Social Organization. Social organization is based on the intersection of the traditional hierarchical principles of rank, seniority, and gender. These principles are being transformed by the impact of the commodity economy, so that class differences are emerging. Such distinctions are most pronounced in urban centers, but they are also apparent in rural regions, although these novel inequalities interpenetrate indigenous patterns of rank.
Political Organization. Precolonial politics were based on achieved rank in an institution called "the graded society." Through the exchange and sacrifice of pigs (including tusked boars), mats, and other valuables, men (and in some places women) assumed titles in a hierarchically ordered series. This arrangement conferred on men more than women sacred powers enhancing their capacity to grow crops, nurture tusked boars, control the weather, and perform rituals Controlling human sexuality, health, and fecundity. But such powers were also considered to be dangerous and potentially destructive. This belief necessitated segregated commensality, whereby men ate separately from women and children, and high-ranking men from those of low rank. High-ranking men exerted greater political influence without having assured authority. In the modern state of Vanuatu, the symbolism of the graded society is still employed in the imagery of the state, and the importance of high rank permeates to the national level through the institution of the National Council of Chiefs, which gives advice on matters of kastom (traditional culture). The chiefs in this council are, however, those created and recognized by the state, rather than necessarily those with locally recognized high rank.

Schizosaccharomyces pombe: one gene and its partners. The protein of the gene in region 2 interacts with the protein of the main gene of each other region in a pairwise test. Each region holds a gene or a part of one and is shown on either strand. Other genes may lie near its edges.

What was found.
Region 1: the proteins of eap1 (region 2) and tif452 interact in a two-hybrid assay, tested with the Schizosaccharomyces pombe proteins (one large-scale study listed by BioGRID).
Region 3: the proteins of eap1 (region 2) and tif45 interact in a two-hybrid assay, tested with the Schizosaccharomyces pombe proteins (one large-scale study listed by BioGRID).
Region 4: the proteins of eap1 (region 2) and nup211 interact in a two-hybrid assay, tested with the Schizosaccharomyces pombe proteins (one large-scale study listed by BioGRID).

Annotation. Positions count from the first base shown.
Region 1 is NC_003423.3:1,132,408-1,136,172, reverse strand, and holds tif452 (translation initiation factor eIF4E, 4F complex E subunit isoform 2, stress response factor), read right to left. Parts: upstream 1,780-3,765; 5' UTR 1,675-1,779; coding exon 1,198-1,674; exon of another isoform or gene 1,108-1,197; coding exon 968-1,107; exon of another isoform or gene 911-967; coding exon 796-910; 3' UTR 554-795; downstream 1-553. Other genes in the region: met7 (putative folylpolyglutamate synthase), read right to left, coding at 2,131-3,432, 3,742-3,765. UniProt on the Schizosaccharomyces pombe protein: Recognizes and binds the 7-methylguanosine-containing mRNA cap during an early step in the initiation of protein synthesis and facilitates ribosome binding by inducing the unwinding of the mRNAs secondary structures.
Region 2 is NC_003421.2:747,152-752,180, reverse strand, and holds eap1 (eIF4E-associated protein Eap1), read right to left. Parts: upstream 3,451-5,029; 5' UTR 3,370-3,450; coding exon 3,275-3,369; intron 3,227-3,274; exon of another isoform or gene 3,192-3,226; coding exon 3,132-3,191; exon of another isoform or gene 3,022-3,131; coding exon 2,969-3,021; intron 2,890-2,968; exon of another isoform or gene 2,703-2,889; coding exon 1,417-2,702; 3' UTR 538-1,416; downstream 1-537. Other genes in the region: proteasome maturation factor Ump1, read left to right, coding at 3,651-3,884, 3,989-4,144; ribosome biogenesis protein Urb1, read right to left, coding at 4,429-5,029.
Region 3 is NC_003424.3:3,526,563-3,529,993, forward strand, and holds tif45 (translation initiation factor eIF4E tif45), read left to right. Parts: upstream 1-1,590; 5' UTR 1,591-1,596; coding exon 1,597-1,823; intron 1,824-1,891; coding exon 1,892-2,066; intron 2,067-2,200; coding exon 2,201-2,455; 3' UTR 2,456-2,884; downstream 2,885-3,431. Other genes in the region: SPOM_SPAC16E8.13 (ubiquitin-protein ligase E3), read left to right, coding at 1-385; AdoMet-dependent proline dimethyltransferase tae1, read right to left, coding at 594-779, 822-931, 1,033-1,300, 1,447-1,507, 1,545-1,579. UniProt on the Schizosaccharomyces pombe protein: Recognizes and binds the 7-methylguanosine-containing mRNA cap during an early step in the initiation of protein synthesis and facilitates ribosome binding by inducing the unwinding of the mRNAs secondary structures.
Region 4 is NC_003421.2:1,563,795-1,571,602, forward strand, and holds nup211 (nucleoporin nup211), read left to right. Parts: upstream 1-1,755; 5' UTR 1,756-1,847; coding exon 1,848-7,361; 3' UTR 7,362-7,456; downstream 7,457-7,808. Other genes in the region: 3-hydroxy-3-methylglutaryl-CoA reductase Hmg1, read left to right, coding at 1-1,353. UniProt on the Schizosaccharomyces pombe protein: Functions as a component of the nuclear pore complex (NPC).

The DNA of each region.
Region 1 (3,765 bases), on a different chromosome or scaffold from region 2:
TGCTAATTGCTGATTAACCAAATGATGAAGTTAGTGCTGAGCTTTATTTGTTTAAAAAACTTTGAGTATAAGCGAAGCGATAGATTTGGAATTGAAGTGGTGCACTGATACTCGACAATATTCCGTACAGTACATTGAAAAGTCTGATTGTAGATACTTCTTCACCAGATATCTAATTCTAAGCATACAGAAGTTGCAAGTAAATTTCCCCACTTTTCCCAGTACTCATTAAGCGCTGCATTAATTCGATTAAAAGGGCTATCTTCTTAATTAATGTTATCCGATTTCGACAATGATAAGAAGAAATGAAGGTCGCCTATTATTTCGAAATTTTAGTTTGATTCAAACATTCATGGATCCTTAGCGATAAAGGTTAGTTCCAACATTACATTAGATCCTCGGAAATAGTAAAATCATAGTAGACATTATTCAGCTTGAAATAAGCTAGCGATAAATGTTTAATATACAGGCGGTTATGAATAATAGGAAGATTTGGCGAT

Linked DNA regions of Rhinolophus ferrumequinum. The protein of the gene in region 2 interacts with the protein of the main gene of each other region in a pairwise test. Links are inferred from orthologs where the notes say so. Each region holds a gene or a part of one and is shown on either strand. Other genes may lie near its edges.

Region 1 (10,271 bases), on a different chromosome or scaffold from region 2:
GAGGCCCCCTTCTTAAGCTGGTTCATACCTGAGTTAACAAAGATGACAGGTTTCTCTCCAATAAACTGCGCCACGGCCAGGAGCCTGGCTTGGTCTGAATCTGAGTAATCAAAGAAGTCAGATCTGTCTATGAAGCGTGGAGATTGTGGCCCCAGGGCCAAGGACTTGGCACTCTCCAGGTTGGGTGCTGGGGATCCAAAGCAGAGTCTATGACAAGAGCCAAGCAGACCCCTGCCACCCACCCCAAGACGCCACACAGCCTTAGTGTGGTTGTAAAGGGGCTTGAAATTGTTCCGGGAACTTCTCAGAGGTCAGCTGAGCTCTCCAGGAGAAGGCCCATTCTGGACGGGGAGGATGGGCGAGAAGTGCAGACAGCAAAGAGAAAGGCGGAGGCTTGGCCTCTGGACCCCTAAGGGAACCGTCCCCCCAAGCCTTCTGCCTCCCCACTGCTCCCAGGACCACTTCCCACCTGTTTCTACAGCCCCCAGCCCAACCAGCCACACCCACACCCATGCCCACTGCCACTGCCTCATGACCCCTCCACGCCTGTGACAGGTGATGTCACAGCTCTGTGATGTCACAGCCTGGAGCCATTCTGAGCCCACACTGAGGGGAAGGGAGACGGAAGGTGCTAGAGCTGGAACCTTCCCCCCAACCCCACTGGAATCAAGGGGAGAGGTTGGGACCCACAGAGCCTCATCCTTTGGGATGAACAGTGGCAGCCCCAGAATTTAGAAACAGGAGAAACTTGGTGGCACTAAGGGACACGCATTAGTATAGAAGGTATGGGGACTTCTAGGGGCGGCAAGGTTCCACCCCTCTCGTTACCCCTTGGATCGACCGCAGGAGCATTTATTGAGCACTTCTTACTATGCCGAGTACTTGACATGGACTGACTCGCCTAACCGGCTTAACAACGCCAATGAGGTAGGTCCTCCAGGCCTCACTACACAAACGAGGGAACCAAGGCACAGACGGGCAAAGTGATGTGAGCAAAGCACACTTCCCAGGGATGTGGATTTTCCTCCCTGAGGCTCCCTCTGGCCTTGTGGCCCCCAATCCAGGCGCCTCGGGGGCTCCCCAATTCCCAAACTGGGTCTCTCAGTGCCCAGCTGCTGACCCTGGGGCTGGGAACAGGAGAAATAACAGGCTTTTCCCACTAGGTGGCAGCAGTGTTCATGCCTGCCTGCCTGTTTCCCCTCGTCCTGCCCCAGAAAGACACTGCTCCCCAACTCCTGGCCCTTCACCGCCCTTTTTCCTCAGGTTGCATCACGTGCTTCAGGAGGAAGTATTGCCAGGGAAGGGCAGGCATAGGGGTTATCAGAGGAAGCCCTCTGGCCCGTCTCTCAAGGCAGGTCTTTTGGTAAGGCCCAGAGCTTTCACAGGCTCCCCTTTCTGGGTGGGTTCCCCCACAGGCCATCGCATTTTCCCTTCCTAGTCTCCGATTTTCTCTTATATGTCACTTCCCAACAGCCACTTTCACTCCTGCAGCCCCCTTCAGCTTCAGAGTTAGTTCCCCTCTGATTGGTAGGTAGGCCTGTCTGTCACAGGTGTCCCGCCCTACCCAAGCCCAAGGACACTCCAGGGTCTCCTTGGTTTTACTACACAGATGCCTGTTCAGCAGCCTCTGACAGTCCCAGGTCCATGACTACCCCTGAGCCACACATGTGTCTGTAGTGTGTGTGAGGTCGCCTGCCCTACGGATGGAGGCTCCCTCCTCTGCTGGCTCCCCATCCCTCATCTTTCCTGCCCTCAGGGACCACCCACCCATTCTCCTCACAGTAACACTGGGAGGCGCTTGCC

Social Control. Although there are official courts and asssessors that are part of the national legal stucture, disputes—which arise most frequently over land, marriage, and pigs—are in fact usually resolved in informal village courts. These courts are protracted meetings that try to effect consensus. Men rather than women are vocal in such meetings, and those who speak most and exert most influence tend to be older and high-ranking. Decisions at such meetings are thought to be binding on all in the community and may occasion the payment of fines.
Conflict. Violent conflict is rare, and domestic violence is almost nonexistent. Only on very rare occasions do people resort to outside agencies of police, prisons, or asylums to Control offenders. This current state of affairs is a major departure from precolonial practice, when warfare was endemic between villages and violent resolutions of conflict were frequent.